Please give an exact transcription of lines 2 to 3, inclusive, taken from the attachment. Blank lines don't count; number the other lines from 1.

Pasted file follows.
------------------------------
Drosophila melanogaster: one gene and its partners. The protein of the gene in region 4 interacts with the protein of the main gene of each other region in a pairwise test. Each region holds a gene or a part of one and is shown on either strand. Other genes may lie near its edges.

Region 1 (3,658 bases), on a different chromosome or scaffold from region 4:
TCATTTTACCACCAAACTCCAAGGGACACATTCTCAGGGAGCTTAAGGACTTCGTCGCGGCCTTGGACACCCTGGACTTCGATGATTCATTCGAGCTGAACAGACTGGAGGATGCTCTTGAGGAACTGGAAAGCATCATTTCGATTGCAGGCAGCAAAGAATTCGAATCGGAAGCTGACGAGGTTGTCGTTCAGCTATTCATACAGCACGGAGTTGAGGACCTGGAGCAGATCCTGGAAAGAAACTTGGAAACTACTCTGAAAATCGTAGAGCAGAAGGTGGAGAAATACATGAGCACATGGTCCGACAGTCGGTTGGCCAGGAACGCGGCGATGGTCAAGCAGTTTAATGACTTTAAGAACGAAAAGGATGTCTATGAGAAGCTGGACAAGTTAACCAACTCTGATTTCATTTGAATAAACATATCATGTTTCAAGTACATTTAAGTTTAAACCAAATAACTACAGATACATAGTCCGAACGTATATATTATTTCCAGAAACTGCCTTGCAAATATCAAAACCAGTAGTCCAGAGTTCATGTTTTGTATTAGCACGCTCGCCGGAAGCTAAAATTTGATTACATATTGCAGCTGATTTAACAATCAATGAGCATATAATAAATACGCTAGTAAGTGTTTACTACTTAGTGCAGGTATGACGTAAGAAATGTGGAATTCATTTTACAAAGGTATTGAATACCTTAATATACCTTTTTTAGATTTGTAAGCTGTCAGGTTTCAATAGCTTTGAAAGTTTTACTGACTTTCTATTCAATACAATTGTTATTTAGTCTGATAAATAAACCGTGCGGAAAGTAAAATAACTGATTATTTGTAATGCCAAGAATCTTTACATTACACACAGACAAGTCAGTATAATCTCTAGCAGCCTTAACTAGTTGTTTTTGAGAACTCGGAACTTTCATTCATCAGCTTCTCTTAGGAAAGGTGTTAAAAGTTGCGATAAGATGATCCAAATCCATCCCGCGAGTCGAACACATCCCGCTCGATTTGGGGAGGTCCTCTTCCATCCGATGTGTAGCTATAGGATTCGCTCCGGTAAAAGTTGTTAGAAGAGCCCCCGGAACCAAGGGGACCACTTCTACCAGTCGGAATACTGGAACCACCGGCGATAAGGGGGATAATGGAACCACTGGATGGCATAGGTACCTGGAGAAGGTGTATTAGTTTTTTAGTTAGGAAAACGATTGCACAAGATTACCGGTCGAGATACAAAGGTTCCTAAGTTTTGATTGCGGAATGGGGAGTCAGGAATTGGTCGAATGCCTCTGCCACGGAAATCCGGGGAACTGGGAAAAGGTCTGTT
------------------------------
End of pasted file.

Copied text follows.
Region 1 (3,658 bases), on a different chromosome or scaffold from region 4:
TCATTTTACCACCAAACTCCAAGGGACACATTCTCAGGGAGCTTAAGGACTTCGTCGCGGCCTTGGACACCCTGGACTTCGATGATTCATTCGAGCTGAACAGACTGGAGGATGCTCTTGAGGAACTGGAAAGCATCATTTCGATTGCAGGCAGCAAAGAATTCGAATCGGAAGCTGACGAGGTTGTCGTTCAGCTATTCATACAGCACGGAGTTGAGGACCTGGAGCAGATCCTGGAAAGAAACTTGGAAACTACTCTGAAAATCGTAGAGCAGAAGGTGGAGAAATACATGAGCACATGGTCCGACAGTCGGTTGGCCAGGAACGCGGCGATGGTCAAGCAGTTTAATGACTTTAAGAACGAAAAGGATGTCTATGAGAAGCTGGACAAGTTAACCAACTCTGATTTCATTTGAATAAACATATCATGTTTCAAGTACATTTAAGTTTAAACCAAATAACTACAGATACATAGTCCGAACGTATATATTATTTCCAGAAACTGCCTTGCAAATATCAAAACCAGTAGTCCAGAGTTCATGTTTTGTATTAGCACGCTCGCCGGAAGCTAAAATTTGATTACATATTGCAGCTGATTTAACAATCAATGAGCATATAATAAATACGCTAGTAAGTGTTTACTACTTAGTGCAGGTATGACGTAAGAAATGTGGAATTCATTTTACAAAGGTATTGAATACCTTAATATACCTTTTTTAGATTTGTAAGCTGTCAGGTTTCAATAGCTTTGAAAGTTTTACTGACTTTCTATTCAATACAATTGTTATTTAGTCTGATAAATAAACCGTGCGGAAAGTAAAATAACTGATTATTTGTAATGCCAAGAATCTTTACATTACACACAGACAAGTCAGTATAATCTCTAGCAGCCTTAACTAGTTGTTTTTGAGAACTCGGAACTTTCATTCATCAGCTTCTCTTAGGAAAGGTGTTAAAAGTTGCGATAAGATGATCCAAATCCATCCCGCGAGTCGAACACATCCCGCTCGATTTGGGGAGGTCCTCTTCCATCCGATGTGTAGCTATAGGATTCGCTCCGGTAAAAGTTGTTAGAAGAGCCCCCGGAACCAAGGGGACCACTTCTACCAGTCGGAATACTGGAACCACCGGCGATAAGGGGGATAATGGAACCACTGGATGGCATAGGTACCTGGAGAAGGTGTATTAGTTTTTTAGTTAGGAAAACGATTGCACAAGATTACCGGTCGAGATACAAAGGTTCCTAAGTTTTGATTGCGGAATGGGGAGTCAGGAATTGGTCGAATGCCTCTGCCACGGAAATCCGGGGAACTGGGAAAAGGTCTGTT